Inspector variable to hold a type of inherited class

Hey everyone. Im working on a minecraft style engine for Unity. I already wrote one, but im rewriting it to be faster. I have a class called TerrainGenerator, which is obviously for generating terrain. But i want the user to be able to write their own TerrainGenerator. They can make a class that inherits from TerrainGenerator, and use that class for generating the terrain. I’m trying to make this all very simple for the user. So I want to be able to set this in the inspector of my World class.

Heres an example of my base class

public class TerrainGenerator {
    public static TerrainGenerator instance;

    public virtual void GenerateTerrain() {}

And a derived class made by the user

public class FlatTerrainGenerator : TerrainGenerator {
    public override void GenerateTerrain () {
        //Generates flat terrain

And here’s what I want to do

public class World {
    //somehow set TerrainGenerator to FlatTerrainGenerator in inspector

    void Awake () {
        //if desired TerrainGenerator is set to FlatTerrainGenerator
        TerrainGenerator.instance = new FlatTerrainGenerator ();

    void Start () {
         //generate terrain using desired terrain generator
         TerrainGenerator.instance.GenerateTerrain ();

I can easily make TerrainGenerator inherit from Monobehaviour, then stick an instance of FlatTerrainGenerator on a GameObject. Then drag and drop that component into a field in the World inspector. But that’s an ugly solution. I’m looking for a clean and simple way for the user to change the instance of terrainGenerator. Its easy to do in code, but I would like it to be assigned in the editor because of simplicity and the fact that the TerrainGenerator should not be changed during runtime, it only needs to be serialized as a variable in the World component.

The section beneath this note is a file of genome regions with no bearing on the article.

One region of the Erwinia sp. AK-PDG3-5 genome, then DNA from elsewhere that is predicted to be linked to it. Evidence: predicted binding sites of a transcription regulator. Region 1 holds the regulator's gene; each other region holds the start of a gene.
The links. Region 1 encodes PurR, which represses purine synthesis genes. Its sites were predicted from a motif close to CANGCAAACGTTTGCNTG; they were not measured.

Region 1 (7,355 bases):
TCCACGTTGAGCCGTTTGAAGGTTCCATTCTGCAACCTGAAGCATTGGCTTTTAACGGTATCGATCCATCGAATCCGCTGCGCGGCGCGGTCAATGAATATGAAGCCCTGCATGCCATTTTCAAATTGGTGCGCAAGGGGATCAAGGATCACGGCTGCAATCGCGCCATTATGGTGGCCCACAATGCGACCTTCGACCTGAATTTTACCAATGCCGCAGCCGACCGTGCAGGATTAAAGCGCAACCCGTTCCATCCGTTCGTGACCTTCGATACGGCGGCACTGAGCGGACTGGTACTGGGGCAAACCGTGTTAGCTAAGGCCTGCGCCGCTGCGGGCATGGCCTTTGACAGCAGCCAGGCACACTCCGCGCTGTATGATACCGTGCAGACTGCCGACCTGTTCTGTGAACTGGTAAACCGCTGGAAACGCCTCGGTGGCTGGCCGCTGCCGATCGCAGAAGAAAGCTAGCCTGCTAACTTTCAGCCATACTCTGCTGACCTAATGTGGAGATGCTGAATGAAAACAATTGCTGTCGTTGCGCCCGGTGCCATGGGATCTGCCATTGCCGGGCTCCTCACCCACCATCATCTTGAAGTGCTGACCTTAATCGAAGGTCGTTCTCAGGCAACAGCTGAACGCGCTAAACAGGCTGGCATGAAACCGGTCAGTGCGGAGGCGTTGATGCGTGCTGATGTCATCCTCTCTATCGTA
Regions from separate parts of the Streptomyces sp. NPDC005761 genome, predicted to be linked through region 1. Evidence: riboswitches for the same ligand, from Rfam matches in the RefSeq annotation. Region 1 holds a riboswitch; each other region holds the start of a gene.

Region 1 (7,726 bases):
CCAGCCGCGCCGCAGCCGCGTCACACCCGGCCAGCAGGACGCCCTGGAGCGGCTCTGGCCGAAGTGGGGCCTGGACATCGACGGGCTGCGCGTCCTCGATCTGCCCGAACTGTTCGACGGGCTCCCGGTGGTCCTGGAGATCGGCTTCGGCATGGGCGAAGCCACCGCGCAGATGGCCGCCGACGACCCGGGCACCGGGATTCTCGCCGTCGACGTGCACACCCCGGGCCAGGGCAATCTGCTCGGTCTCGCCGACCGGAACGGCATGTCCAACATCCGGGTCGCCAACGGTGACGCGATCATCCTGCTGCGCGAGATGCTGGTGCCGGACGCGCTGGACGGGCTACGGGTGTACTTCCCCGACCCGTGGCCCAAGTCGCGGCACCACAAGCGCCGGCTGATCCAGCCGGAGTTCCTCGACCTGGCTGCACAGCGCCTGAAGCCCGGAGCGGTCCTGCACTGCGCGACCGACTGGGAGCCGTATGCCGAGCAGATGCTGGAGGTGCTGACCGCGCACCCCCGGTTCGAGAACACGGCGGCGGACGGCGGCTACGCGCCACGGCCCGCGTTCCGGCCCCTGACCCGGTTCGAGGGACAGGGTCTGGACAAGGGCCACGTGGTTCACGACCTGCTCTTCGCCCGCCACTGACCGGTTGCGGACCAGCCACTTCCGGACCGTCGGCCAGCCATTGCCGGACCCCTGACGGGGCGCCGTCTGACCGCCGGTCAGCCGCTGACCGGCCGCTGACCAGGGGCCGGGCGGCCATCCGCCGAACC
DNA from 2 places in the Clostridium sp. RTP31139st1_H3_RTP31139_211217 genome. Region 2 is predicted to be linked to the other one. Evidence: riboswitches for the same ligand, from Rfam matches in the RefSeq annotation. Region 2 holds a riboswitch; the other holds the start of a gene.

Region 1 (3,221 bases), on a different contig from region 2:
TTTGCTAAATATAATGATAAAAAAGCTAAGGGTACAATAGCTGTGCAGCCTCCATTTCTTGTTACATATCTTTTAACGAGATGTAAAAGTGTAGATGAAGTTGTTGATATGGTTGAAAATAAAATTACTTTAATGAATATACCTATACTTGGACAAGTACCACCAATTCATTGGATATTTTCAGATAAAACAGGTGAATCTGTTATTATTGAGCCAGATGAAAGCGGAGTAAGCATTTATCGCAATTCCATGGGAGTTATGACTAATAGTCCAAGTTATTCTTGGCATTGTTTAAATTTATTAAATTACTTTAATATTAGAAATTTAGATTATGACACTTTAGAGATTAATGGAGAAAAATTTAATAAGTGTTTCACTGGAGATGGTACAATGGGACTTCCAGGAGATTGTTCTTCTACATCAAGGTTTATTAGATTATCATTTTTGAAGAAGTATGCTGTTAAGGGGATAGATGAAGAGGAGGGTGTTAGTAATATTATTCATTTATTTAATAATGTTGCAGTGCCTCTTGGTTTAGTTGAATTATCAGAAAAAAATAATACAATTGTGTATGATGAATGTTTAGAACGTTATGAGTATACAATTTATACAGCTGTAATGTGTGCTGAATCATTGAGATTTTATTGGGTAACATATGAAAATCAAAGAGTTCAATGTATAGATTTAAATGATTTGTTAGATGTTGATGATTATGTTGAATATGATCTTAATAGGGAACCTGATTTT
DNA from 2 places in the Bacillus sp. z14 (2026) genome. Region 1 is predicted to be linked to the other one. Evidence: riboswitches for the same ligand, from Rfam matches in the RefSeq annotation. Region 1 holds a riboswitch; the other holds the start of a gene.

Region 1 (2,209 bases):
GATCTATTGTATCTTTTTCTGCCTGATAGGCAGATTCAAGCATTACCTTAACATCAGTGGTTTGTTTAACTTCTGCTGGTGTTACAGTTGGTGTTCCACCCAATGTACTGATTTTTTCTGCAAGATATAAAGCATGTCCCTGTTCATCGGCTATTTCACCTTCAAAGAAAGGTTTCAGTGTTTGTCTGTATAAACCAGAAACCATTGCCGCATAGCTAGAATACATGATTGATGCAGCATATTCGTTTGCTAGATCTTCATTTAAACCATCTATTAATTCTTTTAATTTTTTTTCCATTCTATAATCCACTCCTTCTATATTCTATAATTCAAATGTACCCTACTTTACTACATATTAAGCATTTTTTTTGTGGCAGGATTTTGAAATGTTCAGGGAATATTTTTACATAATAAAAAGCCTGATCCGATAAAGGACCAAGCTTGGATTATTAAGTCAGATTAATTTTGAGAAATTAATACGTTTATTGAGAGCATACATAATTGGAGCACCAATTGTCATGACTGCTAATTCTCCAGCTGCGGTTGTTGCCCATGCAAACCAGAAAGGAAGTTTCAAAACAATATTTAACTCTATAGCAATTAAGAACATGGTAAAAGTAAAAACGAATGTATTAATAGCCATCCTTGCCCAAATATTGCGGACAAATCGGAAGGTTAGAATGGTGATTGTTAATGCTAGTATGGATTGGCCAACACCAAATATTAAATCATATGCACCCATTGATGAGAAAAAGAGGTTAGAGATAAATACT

In the class where you have “World” - I’m assuming it’s the script that’s attached to the object?

If so, make a public member of the base class type:

public TerrainGenerator ThisGenerator;

This should show up in the inspector. You’d drag the script for FlatTerrainGenerator to that spot on the inspector.

You don’t have to know the specific implementation since it’s a derived class.

void Start () {
     //generate terrain using desired terrain generator

Finally figured it out. Its not exactly how I wanted it, but its still easy for the user. I wrote a small custom inspector which uses reflection to set the TerrainGenerator. You must only type the name of the TerrainGenerator inherited class that you would like to use. Then the custom inspector will check if that class exists, and if it inherits from TerrainGenerator. If it does, it creates an instance of that class and adds it to the World. If the class does not exist, or does not inherit from TerrainGenerator, the string becomes empty, and the TerrainGenerator defaults to itself.

public override void OnInspectorGUI() {
    World world = (World)target;
    if (GUI.changed) {
        System.Reflection.Assembly assembly = typeof(TerrainGenerator).Assembly;
        System.Type type = assembly.GetType(world.terrainGeneratorName);
        if (type != null && typeof(TerrainGenerator).IsAssignableFrom(type)) {
            world.terrainGenerator = (TerrainGenerator)System.Activator.CreateInstance(type);
        else {
            world.terrainGeneratorName = string.Empty;
            world.terrainGenerator = new TerrainGenerator();